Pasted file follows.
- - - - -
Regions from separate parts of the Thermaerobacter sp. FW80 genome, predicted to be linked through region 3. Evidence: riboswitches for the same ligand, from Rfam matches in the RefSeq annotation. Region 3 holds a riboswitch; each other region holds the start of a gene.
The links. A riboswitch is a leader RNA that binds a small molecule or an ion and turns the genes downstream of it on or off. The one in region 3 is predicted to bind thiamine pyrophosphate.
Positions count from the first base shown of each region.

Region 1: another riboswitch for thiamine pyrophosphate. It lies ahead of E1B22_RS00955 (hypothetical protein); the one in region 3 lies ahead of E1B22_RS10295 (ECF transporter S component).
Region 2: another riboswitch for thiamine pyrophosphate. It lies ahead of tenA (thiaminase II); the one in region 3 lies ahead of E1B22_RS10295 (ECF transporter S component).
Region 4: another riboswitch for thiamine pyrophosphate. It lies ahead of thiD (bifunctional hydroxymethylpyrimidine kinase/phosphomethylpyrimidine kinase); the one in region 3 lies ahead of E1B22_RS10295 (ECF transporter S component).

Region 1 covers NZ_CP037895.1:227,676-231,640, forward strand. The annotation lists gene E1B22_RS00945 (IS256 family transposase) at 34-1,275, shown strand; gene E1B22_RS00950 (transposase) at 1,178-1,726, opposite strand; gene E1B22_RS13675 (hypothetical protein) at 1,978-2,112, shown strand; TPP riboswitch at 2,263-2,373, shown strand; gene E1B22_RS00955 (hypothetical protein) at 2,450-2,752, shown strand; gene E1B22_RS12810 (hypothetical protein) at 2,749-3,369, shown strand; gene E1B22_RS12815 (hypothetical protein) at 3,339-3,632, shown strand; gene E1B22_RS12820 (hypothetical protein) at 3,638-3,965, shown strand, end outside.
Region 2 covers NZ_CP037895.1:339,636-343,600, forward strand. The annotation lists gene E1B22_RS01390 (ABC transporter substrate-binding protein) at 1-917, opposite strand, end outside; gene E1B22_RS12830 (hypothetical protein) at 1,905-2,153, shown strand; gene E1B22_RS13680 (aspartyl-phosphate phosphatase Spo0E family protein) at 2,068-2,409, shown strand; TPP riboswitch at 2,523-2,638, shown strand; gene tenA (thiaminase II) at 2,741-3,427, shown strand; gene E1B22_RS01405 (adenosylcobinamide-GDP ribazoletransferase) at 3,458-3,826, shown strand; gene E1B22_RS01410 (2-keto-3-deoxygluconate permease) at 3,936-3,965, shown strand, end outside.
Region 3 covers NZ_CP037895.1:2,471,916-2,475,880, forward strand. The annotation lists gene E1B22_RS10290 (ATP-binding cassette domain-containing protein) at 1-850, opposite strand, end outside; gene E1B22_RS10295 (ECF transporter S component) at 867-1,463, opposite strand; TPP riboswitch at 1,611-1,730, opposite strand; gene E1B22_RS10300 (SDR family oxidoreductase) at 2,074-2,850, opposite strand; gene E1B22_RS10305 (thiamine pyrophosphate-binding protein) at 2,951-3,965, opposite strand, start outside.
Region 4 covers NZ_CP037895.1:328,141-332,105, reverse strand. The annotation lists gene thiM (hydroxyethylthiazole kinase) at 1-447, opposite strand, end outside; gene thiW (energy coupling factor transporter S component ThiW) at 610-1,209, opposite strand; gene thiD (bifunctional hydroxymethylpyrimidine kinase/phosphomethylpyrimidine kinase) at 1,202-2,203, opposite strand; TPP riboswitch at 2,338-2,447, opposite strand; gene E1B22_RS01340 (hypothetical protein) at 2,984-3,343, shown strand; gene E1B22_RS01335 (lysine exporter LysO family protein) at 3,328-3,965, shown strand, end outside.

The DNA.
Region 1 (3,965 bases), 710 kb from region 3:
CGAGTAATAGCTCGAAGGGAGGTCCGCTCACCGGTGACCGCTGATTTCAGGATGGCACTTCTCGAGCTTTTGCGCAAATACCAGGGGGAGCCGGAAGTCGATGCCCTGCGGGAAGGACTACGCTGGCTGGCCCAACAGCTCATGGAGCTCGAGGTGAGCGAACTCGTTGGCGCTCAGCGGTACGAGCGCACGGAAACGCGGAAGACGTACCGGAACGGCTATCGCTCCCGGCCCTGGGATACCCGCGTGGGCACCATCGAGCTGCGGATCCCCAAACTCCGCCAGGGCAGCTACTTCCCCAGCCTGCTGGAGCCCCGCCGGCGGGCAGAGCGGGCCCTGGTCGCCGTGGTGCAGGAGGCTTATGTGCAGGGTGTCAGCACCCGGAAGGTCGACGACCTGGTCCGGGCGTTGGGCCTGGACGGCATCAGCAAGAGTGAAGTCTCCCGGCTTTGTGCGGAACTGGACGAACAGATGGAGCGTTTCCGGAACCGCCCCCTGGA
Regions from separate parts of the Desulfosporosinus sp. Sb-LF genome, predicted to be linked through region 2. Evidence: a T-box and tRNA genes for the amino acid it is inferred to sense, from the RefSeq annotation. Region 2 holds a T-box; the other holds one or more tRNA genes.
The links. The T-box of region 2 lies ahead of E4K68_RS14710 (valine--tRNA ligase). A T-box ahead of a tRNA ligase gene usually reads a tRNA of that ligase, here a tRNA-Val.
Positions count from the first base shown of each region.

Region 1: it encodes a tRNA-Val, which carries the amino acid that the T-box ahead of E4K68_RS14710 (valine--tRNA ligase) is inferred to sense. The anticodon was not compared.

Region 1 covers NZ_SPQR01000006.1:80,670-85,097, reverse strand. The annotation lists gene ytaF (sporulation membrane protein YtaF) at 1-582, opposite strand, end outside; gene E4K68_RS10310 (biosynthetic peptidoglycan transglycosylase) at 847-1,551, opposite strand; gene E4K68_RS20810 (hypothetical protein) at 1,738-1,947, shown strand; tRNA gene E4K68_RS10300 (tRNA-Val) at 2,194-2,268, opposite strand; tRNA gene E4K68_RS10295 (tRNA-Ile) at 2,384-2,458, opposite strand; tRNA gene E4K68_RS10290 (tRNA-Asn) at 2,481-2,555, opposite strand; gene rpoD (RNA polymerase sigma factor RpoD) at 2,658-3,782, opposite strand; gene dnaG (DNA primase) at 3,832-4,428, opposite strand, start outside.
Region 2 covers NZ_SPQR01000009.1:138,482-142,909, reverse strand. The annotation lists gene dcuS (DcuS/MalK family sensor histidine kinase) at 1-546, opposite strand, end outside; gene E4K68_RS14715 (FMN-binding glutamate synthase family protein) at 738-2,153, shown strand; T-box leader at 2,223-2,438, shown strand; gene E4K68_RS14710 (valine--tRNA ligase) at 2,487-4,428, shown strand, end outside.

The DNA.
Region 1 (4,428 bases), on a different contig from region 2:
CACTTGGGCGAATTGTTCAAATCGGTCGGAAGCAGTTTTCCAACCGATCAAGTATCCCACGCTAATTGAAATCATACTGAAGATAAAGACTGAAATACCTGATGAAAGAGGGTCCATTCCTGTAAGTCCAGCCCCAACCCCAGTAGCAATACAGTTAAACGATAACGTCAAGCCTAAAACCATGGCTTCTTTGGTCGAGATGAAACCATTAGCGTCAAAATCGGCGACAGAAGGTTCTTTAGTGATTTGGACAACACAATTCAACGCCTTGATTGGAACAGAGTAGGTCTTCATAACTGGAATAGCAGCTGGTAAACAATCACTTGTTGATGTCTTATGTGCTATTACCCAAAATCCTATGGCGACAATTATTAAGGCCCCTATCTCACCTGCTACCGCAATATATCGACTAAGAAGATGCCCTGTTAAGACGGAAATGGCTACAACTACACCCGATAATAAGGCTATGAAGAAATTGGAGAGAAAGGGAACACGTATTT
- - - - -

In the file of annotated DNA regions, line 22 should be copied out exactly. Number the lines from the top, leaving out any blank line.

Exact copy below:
CACTTGGGCGAATTGTTCAAATCGGTCGGAAGCAGTTTTCCAACCGATCAAGTATCCCACGCTAATTGAAATCATACTGAAGATAAAGACTGAAATACCTGATGAAAGAGGGTCCATTCCTGTAAGTCCAGCCCCAACCCCAGTAGCAATACAGTTAAACGATAACGTCAAGCCTAAAACCATGGCTTCTTTGGTCGAGATGAAACCATTAGCGTCAAAATCGGCGACAGAAGGTTCTTTAGTGATTTGGACAACACAATTCAACGCCTTGATTGGAACAGAGTAGGTCTTCATAACTGGAATAGCAGCTGGTAAACAATCACTTGTTGATGTCTTATGTGCTATTACCCAAAATCCTATGGCGACAATTATTAAGGCCCCTATCTCACCTGCTACCGCAATATATCGACTAAGAAGATGCCCTGTTAAGACGGAAATGGCTACAACTACACCCGATAATAAGGCTATGAAGAAATTGGAGAGAAAGGGAACACGTATTT